If you have ever dreamed of taking care of an elephant, then you need to take part in the hands-on experience on offer at the Patara Elephant Farm. The “Elephant Owner for a Day” program allows you to interact and work with an elephant, assuming all the duties that an owner would. You will even get to hop on for a bare-back ride to a number of stunning local attractions. The program teaches you how to form a bond of respect and trust with the animal you are caring for.
The first thing that visitors do when they arrive at the park is to dress in the shirts and pants that are the traditional wear of mahouts. From there, they learn about the history of elephant domestication in Thailand, the story of modern day elephants in the country, and a brief history of the farm. Once those formalities are over, it’s time to head out to meet the elephants. Each visitor is then paired up with an elephant based on their personality. This step is crucial, as it usually allows for a successful bonding between human and elephant. Each visitor is aided by a mahout whose job it is to teach the proper way to care for and interact with the animal. If the visitors are lucky enough to be present when the baby elephants are at the farm, they also get the opportunity to interact with the little ones with the mother always nearby.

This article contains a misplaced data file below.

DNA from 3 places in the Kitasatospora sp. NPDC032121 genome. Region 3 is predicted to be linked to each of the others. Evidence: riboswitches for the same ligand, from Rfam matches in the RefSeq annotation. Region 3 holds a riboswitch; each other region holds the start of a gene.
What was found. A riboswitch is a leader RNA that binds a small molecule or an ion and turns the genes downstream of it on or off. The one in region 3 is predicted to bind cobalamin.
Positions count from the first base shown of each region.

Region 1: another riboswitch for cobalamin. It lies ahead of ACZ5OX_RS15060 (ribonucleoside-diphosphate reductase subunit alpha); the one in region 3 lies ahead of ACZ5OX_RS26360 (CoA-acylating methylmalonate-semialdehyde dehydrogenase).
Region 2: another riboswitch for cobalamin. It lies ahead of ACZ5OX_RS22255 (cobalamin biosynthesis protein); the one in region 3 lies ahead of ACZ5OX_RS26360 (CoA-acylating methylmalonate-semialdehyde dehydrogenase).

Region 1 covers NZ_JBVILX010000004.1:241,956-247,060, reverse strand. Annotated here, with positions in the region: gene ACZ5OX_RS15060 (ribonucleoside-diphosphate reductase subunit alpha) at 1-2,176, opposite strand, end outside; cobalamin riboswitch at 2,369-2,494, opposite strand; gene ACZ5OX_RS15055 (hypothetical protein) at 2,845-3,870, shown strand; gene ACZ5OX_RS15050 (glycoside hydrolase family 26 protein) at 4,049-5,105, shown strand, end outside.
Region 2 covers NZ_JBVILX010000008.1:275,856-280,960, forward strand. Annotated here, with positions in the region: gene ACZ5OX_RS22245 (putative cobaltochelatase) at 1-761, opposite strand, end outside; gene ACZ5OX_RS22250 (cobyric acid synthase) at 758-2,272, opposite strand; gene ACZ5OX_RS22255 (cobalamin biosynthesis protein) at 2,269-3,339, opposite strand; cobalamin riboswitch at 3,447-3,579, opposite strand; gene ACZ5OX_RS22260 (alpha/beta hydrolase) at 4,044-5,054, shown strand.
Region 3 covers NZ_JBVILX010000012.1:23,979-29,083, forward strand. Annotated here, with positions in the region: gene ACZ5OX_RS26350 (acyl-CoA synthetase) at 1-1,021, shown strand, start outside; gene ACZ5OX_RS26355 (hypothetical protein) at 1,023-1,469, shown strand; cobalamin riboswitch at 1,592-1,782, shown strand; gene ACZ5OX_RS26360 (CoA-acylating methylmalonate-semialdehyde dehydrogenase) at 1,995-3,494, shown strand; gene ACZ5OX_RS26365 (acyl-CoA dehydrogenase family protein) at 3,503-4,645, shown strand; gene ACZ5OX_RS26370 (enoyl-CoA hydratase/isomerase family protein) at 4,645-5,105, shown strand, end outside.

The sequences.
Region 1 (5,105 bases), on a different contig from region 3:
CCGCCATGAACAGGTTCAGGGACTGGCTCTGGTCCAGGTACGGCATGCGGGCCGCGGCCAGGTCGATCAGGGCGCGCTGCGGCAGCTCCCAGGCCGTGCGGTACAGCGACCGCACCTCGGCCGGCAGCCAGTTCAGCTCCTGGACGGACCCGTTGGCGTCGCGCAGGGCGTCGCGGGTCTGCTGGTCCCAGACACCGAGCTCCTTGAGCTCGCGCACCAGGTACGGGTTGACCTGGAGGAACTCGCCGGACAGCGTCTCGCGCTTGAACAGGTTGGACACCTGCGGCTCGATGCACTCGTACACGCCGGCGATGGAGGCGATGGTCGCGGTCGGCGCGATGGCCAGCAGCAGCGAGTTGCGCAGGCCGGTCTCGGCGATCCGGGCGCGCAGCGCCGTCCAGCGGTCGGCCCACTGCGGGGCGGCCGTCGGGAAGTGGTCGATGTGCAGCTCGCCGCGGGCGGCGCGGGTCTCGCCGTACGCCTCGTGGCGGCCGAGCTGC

Properly understanding elephant behavior is a big part of the visitor experience. They learn that the signs of a happy elephant are when he wags his tail and waves his ears back and forth. Visitors also learn that an elephant responding to being spoken to is a very good sign indeed. A connection with the elephant is made by offering up some delicious treats. Visitors are given a basket of bananas, tamarind, and sugar cane to feed to the elephant they are paired with. The elephants show their appreciation by wrapping their trunk around the visitor they are paired with, which is often referred to as kissing.
Learning about elephant health
Visitors also get to learn how to check on the health of their elephant. Among the items they look for are the health of the teeth, sweat glands, and intestines, as well as being on the lookout for any sleeping problems. Once a clean bill of health has been given, the victors then get to clean the dirt off the elephant’s back using a branch with leaves on it. It’s tough to reach that high, but the visitors learn that a gentle tug on the ear of the elephant will get him to sit down. This is just a single step in the cleaning process, with the next being a walk to a waterfall area, where the elephants can have a proper bath. Armed with a brush and a bucket, the visitors toss water on the elephant and give him a good scrub down with the brush, which is made with hard bristles that feels really good on the elephant’s skin. The cleaning process is incredibly important, as riding on the elephant when he is unclean could cause dirt to get into his skin and cause an infection.
The day ends with a ride on top of a bareback elephant, with waterfalls, forests, and temples all along the route. There are 3 possible ways to get up on the elephant’s back: using the elephant’s bent leg to climb, being lifted up by his trunk, or waiting for the elephant to sit down to make climbing on his back that much easier. Visitors are told to sit on the neck of the elephant with their feet and knees tucked behind his ears. The easiest way for visitors to hold on is to place their hands on top of the elephant’s head.